[mediacapture-main] Why does `navigator.mediaDevices.enumerateDevices()` require that `Document` must have active keyboard focus? (#905)

juj has just created a new issue for https://github.com/w3c/mediacapture-main:

== Why does `navigator.mediaDevices.enumerateDevices()` require that `Document` must have active keyboard focus? ==
At Unity we are implementing support for Unity web exported content on mobile devices, and one part of that work is exposing access for Unity projects to utilize the webcam and other audio capture devices.

Recently we have gotten reports about issues, where on Firefox, the Unity page load will not progress on the background, but users must have the Unity WebGL game tab active on the foreground for loading to proceed. This is reported only to occur on Firefox.

Further investigating into the issue, the problem is due to the `navigator.mediaDevices.enumerateDevices()` check, which Unity performs at page loading stage. This check populates initial webcam and microphone information to the Unity C# project code to access, and only after it completes, will the main C# content start.

The reason for implementing a device enumeration gate to the Unity content loading progress is that after the loading has finished, Unity C# code may be initializing 3D scene data based on the existence availability of a webcam or a microphone.

Actually [starting a webcam/microphone access in Unity is an asynchronous operation](https://docs.unity3d.com/ScriptReference/Application.RequestUserAuthorization.html).

However simply [querying the set of available devices is designed to be a synchronous operation](https://docs.unity3d.com/ScriptReference/WebCamTexture-devices.html). A Unity C# project can potentially access the webcam info immediately at project startup, hence why we gate the actual content startup to run an `enumerateDevices()` step.

The web spec states that the `enumerateDevices()` operation does not require a user permissions check, only starting a device, and getting detailed device info does - which does suit our needs.

However, for some odd reason, it has been specced that the Promise returned by `navigator.mediaDevices.enumerateDevices()` should stay lingering until the `Document` object of the calling JS scripting context has acquired **keyboard focus**. See [[1]](https://w3c.github.io/mediacapture-main/#device-enumeration-can-proceed) and [[2]](https://html.spec.whatwg.org/multipage/interaction.html#focus).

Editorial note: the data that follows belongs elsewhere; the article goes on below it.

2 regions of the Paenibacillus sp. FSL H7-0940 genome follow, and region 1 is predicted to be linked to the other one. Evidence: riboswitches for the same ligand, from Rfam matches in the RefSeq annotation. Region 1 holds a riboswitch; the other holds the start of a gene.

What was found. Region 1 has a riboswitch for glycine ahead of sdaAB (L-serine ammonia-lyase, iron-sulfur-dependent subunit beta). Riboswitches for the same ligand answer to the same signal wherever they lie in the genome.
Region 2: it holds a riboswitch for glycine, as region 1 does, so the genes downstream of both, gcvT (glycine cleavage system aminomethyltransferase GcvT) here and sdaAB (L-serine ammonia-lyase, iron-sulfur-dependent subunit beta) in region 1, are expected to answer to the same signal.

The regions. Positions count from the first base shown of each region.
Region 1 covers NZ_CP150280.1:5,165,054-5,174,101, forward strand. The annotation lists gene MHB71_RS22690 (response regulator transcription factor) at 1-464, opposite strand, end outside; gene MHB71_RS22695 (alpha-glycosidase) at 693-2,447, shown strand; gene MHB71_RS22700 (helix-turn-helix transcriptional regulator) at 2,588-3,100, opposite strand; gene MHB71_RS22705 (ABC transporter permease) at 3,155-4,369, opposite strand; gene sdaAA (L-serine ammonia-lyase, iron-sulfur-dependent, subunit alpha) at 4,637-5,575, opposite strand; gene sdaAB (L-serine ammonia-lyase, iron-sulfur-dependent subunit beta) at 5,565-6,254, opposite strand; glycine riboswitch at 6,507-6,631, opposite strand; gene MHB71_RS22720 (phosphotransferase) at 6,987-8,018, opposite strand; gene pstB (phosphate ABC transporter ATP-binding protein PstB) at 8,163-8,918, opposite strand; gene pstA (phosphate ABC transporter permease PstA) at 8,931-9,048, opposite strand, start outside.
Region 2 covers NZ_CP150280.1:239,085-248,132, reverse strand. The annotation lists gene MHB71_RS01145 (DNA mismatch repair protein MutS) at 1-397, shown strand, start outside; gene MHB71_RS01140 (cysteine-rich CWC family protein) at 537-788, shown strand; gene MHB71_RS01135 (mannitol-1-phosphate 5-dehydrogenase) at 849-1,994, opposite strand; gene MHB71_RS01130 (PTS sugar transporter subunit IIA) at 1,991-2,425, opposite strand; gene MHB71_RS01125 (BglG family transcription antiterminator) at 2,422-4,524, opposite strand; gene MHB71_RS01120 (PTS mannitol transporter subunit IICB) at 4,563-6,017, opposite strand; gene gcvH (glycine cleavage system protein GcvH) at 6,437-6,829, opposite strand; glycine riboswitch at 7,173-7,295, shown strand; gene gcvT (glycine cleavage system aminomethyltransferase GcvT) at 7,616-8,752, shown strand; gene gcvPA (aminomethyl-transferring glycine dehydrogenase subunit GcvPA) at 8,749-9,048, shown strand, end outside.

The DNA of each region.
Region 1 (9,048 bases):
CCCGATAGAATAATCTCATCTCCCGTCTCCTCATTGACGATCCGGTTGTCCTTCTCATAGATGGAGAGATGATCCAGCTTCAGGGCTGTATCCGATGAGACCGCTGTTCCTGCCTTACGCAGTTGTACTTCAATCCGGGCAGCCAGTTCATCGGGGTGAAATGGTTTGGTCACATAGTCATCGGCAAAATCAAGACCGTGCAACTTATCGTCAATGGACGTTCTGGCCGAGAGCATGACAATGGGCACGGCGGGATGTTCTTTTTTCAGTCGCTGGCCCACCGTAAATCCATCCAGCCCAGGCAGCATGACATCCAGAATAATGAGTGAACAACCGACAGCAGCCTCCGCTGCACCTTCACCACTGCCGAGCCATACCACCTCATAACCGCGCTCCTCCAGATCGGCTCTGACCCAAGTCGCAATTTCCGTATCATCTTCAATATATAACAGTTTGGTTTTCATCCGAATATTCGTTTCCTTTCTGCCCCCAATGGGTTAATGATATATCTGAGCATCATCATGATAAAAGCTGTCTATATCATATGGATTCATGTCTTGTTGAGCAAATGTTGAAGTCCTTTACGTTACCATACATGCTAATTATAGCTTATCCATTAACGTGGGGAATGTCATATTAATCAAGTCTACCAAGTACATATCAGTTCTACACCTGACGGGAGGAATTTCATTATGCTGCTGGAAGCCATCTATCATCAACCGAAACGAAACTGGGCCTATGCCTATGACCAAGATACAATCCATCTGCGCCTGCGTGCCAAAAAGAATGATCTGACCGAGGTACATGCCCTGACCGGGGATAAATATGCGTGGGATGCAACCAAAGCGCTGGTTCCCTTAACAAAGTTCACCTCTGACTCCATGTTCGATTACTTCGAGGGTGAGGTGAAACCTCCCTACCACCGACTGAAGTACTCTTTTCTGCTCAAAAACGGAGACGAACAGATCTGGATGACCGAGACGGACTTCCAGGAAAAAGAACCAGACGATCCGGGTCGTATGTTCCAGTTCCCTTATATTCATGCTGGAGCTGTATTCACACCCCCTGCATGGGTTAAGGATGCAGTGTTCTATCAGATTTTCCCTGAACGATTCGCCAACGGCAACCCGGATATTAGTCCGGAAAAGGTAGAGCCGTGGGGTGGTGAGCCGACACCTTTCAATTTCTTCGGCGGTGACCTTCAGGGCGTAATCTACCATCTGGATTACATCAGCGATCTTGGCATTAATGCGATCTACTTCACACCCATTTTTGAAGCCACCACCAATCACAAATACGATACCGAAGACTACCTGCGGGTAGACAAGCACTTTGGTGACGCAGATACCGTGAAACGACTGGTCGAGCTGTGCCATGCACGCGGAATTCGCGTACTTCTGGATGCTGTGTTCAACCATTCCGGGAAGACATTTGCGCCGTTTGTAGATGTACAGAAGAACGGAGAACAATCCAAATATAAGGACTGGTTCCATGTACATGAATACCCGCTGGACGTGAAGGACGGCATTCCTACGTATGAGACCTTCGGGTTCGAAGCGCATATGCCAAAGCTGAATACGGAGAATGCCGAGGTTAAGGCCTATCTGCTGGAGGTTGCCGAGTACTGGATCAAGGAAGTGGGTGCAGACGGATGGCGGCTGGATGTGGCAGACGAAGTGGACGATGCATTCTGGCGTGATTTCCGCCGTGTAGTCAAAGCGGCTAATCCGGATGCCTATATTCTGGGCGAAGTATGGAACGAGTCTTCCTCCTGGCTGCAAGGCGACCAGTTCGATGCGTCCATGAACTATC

What this means is that JS page content which wishes to simply enumerate devices, without necessarily the intent of activating any of them, will not be able to make progress if the page is on the background. As a result, we find ourselves implementing clunky timeout watchdog timers to check if the enumeration has hung and it will be a waste of time to wait for it to resolve.

Though such behavior is not ideal, since realizing that the enumeration will likely "never" come will take some time as well, and precious startup loading time will have been wasted.

May I inquire as to what was the rationale in requiring the `Document` to have keyboard focus until device enumeration Promise is allowed to resolve? For what it's worth, it does seem like Firefox, Chrome and Safari are implementing this check differently, and only Firefox does actually require for that to be true. (see [[3]](https://bugzilla.mozilla.org/show_bug.cgi?id=1732410) and [[4]](https://bugzilla.mozilla.org/show_bug.cgi?id=1397978))

Would it be possible to actually consider removing that requirement? To my understanding that requirement is not serving a security related benefit, since the information that is returned is already non-identifying? (only after acquiring a permission for a device using the Permissions API one will get detailed HW info). Or am I misguided here?

Or if removing the requirement is not at all possible to even consider, would it be possible to be able to perform an enumeration query that would be able to immediately **reject** the Promise if "now is not the time to allow doing this type of query", so that these types of watchdog timers would not be needed, and JS page load would be able to proceed quickly, without needing to resort to implementing a clumsy watchdog timer?

That way JS pages would not be left hanging, and they could decide to do something else with the precious loading time.

Thanks for considering!

Please view or discuss this issue at https://github.com/w3c/mediacapture-main/issues/905 using your GitHub account

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Received on Monday, 3 October 2022 15:08:24 UTC